– A dog’s whiskers — found on the muzzle, above the eyes and below the jaws — are technically known as vibrissae. They are touch-sensitive hairs than actually sense minute changes in airflow.

– Dogs are capable of locating the source of a sound in 6/100ths of a second by using their swiveling ears like radar dishes.

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20+ Adorable Photos of Kids & Cats


Dogs get a lot of love as awesome family pets, but don’t write cats off. When they are not planning world domination, cats can be wonderful purring companions for children.

Though they are excellent family pets, make sure your cat is socialized and that your children understand your cat’s boundaries – they may get a nasty scratch otherwise! Some fear that children may run the risk of infection with toxoplasmosis, but the chances of this are very slim. If you clean your cat’s litterbox often and if your cat doesn’t roam outside, you have nothing to fear.

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Relationship Between Cat Coat Color & Personality


Dr. Arnold Plotnick (MS, DVM, ACVIM)

Although most of us cat lovers will tell you that it’s a cat’s personality that matters most, many of us will admit that we find ourselves drawn to a cat’s particular coat color.  At my cat hospital, my technician Hiromi is drawn to orange boys.  I tend to go for the torties.  My technician Gina favors black cats.  A close friend of mine, Arden Moore (the famous writer and pet educator) feels that there is certain personality traits are tied to coat color in cats.  Only a few studies have been done, however, that explore the potential link between coat color and cat personality, and these have shown mixed results.  One study from 1995 suggested that orange male cats may have difficulties in “tolerating the proximity of other males”.   A study (that was never published) on the reactions to novel situations showed that orange and cream colored kittens reacted more aggressively than other colors of kittens when held by an unknown  human.  A more recent study (in 2010) looked at cats of certain coat colors (black, orange, brown, and tortie) and compared them to cats of the same coat color but with white patches (i.e. black and white, orange and white, brown and white, and calico) in terms of how the cats reacted to novel situations and handling by a stranger.  No significant differences were found between any of the coat color groups.

So, studies of actual personality differences based on coat color are decidedly mixed.  But what about people’s perceptions of cats of a certain color?   Whether studies show differences or not, people definitely do associate personality and color.  It’s not just coincidence that black and brown cats are the less likely to be adopted from shelters compared to other colors.  Studies have shown that the color of a cat plays a significant role as a basis for adopting a cat, however, the cat’s personality takes on the greater role when it comes to whether or not to keep the cat in the home once it’s been adopted.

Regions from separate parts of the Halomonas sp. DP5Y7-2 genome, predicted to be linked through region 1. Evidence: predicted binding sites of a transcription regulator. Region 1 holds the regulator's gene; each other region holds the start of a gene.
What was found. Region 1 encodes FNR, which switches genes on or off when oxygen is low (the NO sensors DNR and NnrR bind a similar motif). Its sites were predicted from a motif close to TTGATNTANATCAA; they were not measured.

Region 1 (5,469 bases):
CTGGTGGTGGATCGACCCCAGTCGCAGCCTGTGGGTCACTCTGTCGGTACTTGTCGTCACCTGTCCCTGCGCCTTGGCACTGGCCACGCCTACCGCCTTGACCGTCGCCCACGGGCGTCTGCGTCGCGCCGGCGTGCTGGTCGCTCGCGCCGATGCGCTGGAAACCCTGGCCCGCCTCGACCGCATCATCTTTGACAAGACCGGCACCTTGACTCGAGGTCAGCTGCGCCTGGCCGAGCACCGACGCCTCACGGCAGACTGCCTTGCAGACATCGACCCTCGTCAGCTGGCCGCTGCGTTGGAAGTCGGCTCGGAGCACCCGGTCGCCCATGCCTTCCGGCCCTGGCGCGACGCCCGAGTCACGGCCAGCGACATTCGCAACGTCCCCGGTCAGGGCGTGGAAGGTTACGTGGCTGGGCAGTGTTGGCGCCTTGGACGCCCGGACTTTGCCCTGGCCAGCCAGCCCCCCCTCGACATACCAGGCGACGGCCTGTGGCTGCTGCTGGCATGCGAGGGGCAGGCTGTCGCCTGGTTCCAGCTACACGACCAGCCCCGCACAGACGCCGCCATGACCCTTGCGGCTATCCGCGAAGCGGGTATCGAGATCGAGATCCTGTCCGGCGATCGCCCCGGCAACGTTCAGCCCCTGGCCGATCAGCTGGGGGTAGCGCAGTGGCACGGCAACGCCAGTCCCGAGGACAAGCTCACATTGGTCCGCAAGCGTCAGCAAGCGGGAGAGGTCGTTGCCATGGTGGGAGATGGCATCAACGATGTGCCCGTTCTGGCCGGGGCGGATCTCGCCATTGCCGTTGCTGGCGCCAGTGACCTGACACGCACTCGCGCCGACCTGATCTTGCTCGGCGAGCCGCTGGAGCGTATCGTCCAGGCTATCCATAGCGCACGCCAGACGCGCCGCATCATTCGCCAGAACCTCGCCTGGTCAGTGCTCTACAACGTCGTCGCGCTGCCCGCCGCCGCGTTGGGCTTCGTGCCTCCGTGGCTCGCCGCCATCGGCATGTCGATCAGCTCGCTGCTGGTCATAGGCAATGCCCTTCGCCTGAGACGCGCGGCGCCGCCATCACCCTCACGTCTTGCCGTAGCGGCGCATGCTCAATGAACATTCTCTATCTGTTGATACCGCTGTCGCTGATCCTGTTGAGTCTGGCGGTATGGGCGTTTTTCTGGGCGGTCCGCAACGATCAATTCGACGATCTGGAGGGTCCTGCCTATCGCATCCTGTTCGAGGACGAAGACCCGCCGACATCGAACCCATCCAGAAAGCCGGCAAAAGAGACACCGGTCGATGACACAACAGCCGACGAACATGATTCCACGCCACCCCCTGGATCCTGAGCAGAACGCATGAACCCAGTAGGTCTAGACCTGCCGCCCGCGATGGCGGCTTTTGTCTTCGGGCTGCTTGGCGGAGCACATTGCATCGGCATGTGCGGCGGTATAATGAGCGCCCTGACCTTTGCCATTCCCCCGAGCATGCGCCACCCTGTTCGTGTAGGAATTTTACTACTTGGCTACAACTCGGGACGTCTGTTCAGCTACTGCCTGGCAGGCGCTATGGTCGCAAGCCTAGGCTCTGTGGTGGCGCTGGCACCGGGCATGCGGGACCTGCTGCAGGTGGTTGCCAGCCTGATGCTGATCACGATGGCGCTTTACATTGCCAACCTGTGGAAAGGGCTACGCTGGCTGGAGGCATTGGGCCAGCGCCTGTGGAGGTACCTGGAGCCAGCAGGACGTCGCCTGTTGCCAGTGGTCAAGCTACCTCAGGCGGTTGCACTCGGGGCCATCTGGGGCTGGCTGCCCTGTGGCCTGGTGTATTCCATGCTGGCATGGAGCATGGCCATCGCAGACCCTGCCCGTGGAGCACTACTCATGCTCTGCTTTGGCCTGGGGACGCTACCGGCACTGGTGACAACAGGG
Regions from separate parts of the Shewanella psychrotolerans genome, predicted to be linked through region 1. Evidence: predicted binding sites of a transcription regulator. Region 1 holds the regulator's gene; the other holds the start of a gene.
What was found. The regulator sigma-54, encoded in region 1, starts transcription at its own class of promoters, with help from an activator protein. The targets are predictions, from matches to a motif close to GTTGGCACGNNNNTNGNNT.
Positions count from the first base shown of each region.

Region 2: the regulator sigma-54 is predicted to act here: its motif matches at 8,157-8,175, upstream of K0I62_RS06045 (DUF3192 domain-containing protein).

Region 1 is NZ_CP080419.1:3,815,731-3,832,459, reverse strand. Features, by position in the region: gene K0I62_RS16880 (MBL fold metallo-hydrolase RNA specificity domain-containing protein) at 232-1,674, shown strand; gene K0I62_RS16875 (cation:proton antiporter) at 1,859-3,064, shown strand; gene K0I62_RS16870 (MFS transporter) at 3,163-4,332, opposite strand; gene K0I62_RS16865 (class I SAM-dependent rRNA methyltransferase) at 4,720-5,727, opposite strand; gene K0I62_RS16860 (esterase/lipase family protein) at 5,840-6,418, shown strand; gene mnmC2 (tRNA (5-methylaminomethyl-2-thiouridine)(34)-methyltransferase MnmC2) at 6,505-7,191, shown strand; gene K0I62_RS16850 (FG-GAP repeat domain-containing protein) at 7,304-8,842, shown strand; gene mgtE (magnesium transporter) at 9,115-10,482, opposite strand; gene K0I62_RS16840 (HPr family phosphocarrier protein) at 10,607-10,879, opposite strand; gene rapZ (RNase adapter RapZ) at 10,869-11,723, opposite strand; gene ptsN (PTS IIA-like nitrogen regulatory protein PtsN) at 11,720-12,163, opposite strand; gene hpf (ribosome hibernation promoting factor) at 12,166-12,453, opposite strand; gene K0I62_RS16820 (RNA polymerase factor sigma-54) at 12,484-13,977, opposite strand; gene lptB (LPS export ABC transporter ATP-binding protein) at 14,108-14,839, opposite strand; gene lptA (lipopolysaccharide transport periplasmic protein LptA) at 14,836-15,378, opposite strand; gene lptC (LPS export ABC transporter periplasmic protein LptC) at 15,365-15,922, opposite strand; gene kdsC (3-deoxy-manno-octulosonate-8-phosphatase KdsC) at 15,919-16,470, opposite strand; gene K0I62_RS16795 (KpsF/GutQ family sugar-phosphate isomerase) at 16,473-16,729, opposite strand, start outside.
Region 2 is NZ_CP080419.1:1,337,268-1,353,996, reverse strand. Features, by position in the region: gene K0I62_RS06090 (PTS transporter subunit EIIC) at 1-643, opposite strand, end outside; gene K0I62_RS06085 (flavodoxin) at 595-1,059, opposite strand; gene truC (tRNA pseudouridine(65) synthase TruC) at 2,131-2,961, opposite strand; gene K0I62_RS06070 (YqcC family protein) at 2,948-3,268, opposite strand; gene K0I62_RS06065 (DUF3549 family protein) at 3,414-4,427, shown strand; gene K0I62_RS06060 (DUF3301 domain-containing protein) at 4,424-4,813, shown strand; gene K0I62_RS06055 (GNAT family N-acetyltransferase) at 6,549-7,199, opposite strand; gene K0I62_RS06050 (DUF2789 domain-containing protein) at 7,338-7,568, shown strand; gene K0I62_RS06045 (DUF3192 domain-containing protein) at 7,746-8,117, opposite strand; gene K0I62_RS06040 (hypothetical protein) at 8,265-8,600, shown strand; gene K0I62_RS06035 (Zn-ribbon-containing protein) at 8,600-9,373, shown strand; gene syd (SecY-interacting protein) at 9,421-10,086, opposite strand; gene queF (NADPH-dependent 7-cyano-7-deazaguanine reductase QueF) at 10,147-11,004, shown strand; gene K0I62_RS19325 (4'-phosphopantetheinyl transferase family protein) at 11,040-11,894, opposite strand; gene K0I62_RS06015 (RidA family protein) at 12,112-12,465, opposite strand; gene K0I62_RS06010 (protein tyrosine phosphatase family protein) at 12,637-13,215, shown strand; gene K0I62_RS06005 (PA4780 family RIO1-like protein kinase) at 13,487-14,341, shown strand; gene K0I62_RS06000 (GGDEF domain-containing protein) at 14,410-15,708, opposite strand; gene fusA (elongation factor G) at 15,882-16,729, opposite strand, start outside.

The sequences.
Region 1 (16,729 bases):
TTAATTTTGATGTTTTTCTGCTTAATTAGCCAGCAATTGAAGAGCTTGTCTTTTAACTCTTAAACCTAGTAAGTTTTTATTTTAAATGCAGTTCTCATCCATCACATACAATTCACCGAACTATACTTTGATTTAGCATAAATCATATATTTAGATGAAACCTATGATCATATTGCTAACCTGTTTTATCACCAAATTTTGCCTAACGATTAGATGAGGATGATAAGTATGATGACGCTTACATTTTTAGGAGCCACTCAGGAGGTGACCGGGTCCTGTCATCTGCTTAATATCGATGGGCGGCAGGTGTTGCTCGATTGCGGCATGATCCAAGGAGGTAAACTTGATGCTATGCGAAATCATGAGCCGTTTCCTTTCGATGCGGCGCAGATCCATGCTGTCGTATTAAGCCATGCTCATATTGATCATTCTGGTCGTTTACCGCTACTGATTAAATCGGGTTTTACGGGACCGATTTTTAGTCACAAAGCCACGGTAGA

Exactly how are certain colored cats perceived by people?

A recent study was conducted that helps shed a little light on the topic.  A questionnaire was distributed to participants in a study.  Using a 7-point scale (where 1 = strongly agree, 2 = agree, 3 = agree a little, 4 = neutral,  5 = disagree a little, 6 = disagree, and 7 = strongly disagree), participants assessed ten characteristics (active, aloof, bold, calm, friendly, intolerant, shy, stubborn, tolerant, and trainable) and the extent to which these characteristics could be applied to five colors of cats (Orange, tortie, white, black, and bi-colored).  [Bi-colored was a weird category to me, because this could be black and white, or it could be orange and white. They chose this color scheme to see if the presence of white patches might impact attitude toward cat personalities.]  The statements in the questionnaire was made very matter-of-factly, and participants had to indicate how much they agreed or disagreed with the statement.  For example, “Orange cats are active” or “tortie cats are friendly” or “black cats are aloof”.   189 people participated and produced valid questionnaires.

The way the results were reported are a bit odd, so I’ll just report it the way the article says:

All other listed colors of cats were deemed more “active” than white cats.

Torties, black cats, and white cats were more “aloof” than orange cats.

All other listed colors of cats were termed more “bold” than white cats.

White cats were considered more “calm” than torties and bi-colored cats.

Orange, black and bi-colored were considered more “friendly” than torties; orange and bi-colored cats were seen as being friendlier than white cats.

Torties were rates as being more “intolerant” than orange, black and bi-colored cats.

White cats were ranked as being more “shy” than orange and bi-colored cats, and black cats were ranked as being more “shy” than orange cats.

Orange cats and black cats were said to be more “tolerant” than torties.

Orange cats were said to be more “trainable” than white cats.

To further describe the researchers’ findings, they concluded that a color group was different in terms of personality if they were statistically different from at least two other colors of cat.  Using this scheme, they determined that …

Orange cats were perceived as being high in friendliness and low in aloofness and shyness

Torties were high in aloofness and intolerance, and low in friendliness and tolerance.

White cats were thought to be aloof, calm and shy, and not very active, bold or friendly.

Bi-colored cats (black and white, orange and white) were said to be friendly, and not aloof.

Interestingly, black cats were not rated differently from more than one color category on any of the traits.

The questionnaire asked the participants how important was color, and how important was personality, when it came to adopting a new cat. 26% said color was important or very important, 24% were neutral about it, and 50% said that color wasn’t important at all.  Personality was considered important or very important to 94.7% of the respondents.  3.2% felt neutral, and 2.2% felt that personality was not important at all.  (Who the heck is in this 2.2% group?  I’d love to ask them, “So, personality does not matter at all?  You’d be willing to adopt the crabbiest, nastiest, most aloof cat in the world as long as it looked nice?”  People are strange, I tell ya.)